Interlocking paver pavements, brick and concrete paver stone, are flexible. Interlocking paver pavements, brick and concrete paver stone, spread loads across an aggregate base and can move with small movements in the base without cracking. This is a huge advantage over concrete and asphalt in our part of the country because of our freeze/thaw cycles.
After the area to be paved is determined, Carlson Hardscape Inc. (your paver contractor or paver installer) will arrange for public utilities located in the area to be marked. Any private utilities such as irrigation lines, invisible fence etc is the responsibility of the homeowner to locate.
The depth of the excavation depends on the project and type of soil at your site. The base under the pavers must be thick enough to support loads to avoid rutting over time. Granular soil is best for drainage and strength, whereas clay soils require a thicker base. The excavated and based area will extend beyond the paved area approximately the thickness of the base. (Usually 6 to 12 inches).
Installing the Base:
The key to a successful paver surface is the base installation. After excavation, the exposed soil is compacted and the base material is installed. A Geotextile fabric may be used under the base in areas of unstable soil such as heavy clay soils or areas to be exposed to heavy traffic. In addition to the proper thickness, the base must be compacted thoroughly or settlement may occur. The base layer is also sloped to allow for water drainage away from buildings.
Unless pavers are up against an existing curb or foundation an edge restraint is required. Restraints hold the pavers
tightly together preventing spreading due to horizontal forces on the surface. Carlson Hardscape Inc. uses Pave Tec edging which is installed directly over the compacted base.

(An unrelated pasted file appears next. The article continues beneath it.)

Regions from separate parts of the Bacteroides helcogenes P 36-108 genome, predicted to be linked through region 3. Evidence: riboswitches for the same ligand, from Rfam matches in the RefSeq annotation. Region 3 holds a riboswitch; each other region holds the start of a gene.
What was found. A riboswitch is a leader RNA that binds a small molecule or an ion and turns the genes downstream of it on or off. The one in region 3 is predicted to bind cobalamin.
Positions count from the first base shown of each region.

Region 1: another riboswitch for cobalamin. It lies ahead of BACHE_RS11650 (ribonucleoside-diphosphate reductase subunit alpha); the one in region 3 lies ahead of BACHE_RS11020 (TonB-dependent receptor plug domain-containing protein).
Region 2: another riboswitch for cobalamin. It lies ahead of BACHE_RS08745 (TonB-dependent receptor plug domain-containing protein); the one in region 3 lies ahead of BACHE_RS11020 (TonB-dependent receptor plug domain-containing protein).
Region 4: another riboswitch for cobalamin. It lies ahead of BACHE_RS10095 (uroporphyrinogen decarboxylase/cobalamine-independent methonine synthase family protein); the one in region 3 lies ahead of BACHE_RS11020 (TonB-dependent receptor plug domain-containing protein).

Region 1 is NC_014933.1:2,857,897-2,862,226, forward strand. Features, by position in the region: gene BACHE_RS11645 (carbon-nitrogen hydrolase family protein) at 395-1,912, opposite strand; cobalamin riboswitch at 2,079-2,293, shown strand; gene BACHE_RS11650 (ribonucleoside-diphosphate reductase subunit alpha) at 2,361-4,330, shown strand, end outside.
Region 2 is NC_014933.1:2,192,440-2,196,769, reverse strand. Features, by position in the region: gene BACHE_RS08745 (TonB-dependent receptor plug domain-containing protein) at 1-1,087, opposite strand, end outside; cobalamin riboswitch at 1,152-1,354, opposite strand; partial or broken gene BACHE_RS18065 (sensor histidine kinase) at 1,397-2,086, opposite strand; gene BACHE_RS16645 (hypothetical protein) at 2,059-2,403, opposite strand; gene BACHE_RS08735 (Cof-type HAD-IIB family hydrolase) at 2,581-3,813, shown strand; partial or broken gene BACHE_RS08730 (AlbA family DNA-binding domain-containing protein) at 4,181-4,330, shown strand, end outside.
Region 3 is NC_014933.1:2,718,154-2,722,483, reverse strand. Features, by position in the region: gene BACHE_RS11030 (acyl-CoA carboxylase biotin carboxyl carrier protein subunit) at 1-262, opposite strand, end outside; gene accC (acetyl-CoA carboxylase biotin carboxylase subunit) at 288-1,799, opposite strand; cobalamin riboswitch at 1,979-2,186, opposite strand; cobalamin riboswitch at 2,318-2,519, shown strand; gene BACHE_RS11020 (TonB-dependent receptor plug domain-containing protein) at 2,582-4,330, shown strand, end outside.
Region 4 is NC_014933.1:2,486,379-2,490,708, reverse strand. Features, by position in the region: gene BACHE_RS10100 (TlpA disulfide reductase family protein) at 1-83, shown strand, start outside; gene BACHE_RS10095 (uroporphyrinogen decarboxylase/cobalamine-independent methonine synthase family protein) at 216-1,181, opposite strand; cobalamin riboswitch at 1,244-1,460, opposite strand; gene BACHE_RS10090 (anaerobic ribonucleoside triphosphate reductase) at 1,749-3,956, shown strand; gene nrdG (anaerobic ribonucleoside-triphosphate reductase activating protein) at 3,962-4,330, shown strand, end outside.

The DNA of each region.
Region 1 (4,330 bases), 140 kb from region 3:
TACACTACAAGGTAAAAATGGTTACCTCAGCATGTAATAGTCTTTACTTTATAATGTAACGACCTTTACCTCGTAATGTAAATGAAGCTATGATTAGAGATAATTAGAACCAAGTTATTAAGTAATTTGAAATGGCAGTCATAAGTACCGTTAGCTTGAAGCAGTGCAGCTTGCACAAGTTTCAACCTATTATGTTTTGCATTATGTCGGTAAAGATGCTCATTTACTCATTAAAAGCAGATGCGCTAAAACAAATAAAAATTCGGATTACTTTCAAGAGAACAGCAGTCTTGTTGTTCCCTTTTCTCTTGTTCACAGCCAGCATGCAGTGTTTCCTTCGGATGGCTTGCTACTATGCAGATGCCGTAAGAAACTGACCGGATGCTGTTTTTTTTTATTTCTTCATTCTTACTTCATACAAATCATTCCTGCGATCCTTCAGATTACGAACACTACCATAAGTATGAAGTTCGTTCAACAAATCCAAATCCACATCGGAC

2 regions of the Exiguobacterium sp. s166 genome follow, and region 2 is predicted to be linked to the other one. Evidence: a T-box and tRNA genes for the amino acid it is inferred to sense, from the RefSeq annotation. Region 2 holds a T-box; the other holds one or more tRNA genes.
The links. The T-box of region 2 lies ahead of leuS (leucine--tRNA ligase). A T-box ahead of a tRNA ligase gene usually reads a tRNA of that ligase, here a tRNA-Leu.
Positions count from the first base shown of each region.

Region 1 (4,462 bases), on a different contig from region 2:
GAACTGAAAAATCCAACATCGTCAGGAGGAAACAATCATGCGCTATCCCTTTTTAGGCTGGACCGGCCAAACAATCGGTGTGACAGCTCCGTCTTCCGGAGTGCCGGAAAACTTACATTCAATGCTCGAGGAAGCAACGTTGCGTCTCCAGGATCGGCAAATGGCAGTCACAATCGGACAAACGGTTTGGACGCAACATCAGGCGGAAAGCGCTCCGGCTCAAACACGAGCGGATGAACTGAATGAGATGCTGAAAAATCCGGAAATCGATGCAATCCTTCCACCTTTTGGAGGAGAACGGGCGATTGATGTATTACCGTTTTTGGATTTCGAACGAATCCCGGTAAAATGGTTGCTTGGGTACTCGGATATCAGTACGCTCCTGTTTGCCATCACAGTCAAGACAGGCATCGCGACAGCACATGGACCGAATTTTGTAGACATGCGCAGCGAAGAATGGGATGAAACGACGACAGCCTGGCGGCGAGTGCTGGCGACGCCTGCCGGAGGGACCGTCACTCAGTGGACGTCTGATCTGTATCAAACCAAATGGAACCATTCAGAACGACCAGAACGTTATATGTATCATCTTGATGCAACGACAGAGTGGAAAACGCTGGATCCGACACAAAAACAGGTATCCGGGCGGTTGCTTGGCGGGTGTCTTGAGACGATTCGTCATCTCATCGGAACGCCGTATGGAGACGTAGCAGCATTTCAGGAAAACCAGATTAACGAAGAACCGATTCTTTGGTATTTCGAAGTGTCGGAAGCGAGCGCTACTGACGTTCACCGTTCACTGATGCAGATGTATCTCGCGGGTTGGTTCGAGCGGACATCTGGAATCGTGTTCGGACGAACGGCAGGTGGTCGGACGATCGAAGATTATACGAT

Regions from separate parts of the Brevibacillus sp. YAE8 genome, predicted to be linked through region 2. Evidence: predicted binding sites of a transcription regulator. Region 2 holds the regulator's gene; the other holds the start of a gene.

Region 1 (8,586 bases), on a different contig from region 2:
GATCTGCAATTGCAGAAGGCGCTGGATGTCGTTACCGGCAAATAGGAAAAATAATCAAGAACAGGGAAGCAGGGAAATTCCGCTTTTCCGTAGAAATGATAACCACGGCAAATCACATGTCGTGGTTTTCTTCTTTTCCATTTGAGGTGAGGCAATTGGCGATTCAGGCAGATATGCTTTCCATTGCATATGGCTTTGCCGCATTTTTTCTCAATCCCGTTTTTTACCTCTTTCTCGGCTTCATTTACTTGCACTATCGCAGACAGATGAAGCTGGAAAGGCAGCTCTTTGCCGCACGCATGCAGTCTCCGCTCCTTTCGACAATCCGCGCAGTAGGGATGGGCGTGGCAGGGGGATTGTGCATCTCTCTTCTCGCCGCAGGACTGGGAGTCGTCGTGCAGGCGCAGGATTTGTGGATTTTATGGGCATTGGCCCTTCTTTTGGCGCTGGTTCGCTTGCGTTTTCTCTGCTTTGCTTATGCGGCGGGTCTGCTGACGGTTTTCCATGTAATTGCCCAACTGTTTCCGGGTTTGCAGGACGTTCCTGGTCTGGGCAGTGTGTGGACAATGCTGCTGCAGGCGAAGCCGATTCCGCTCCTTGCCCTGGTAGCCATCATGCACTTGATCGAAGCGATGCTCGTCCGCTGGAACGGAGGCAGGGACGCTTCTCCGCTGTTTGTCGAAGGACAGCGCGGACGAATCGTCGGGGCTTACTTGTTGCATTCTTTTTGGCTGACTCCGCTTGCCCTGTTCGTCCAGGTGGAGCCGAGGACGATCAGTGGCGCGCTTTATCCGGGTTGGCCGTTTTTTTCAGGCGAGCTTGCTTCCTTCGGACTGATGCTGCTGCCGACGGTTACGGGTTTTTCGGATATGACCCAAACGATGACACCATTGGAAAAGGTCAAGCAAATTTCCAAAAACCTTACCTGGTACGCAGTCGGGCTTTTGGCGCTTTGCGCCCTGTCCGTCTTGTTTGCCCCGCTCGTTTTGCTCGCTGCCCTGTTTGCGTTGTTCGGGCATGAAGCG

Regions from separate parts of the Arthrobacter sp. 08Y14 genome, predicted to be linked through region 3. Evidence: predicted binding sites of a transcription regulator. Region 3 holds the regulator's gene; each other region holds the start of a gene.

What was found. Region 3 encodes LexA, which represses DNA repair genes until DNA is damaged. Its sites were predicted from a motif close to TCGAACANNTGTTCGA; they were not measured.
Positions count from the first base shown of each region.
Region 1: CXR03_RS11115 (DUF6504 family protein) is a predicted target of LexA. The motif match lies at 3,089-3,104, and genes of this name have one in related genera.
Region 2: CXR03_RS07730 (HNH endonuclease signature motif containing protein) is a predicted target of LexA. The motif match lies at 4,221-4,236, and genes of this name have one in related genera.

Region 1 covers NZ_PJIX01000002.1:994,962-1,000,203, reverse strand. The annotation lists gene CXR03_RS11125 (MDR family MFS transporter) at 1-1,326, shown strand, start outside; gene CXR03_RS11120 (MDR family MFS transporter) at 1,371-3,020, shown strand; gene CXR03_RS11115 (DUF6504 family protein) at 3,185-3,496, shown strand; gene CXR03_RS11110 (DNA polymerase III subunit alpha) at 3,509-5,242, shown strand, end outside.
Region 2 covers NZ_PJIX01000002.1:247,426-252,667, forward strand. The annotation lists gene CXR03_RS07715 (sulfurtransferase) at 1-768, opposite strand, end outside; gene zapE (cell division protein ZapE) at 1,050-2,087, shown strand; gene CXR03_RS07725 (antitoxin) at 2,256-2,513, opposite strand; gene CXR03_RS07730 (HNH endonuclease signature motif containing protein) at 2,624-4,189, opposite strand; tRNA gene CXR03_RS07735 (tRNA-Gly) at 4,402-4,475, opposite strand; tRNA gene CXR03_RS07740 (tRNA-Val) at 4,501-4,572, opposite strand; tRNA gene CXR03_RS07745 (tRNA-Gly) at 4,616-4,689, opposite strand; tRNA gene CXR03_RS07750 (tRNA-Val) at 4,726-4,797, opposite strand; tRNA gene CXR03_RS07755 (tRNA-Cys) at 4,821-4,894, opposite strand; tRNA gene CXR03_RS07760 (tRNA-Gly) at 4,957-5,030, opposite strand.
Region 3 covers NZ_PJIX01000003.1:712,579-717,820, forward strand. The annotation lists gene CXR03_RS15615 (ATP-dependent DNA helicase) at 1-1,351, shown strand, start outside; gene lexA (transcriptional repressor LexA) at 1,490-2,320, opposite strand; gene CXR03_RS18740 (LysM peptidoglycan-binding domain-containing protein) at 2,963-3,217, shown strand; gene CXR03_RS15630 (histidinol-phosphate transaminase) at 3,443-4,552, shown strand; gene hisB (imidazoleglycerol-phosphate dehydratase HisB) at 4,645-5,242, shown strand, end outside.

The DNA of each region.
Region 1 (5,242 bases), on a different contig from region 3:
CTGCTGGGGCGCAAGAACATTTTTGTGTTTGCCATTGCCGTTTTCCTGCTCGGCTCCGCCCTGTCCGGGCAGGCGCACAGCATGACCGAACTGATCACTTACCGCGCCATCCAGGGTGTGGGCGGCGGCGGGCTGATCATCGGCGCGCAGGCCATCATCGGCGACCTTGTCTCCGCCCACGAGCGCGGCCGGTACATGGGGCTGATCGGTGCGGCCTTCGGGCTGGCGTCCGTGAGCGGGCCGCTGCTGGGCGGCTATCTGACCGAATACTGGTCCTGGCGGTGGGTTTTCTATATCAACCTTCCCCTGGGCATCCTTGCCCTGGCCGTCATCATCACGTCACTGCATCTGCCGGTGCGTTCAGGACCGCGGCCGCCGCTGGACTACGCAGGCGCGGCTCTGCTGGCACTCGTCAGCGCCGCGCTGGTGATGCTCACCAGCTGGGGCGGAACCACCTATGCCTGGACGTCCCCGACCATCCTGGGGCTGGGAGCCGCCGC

Before the pavers can be laid, a bed of washed sand one inch thick is installed and leveled. This same sand is used to sweep and fill the joints of the pavers after installation is completed.
After the sand bed is set, the pavers are laid in the sand bed. Care is taken to maintain straight bond lines and proper color mix. After the pavers are laid, a soldier course is cut in. This is usually a row of pavers around the perimeter of the surface. After all the pavers are laid, the surface is swept clean and a vibratory compacter is used on top of the pavers to set them into the sand bed. Bedding sand is also swept and vibrated into the paver joints. This process is what causes the surface to lock together. Excess sand is swept from the surface and the work sight is cleaned up. Your project is now ready for use.
Polymeric sand can be used to fill the joints in between the pavers. It contains a polymer dust additive that hardens when wetted. If properly installed, polymeric sand does help with the classic problems of regular bedding sand used in the joints. Most insects and weeds are not capable of penetrating properly installed polymeric sand. Also it tends to stay put when subjected to high water flows. Most will hold up to moderate strength power washing. Polymeric sand will cost more, but most users see less maintenance as something worth paying for up front.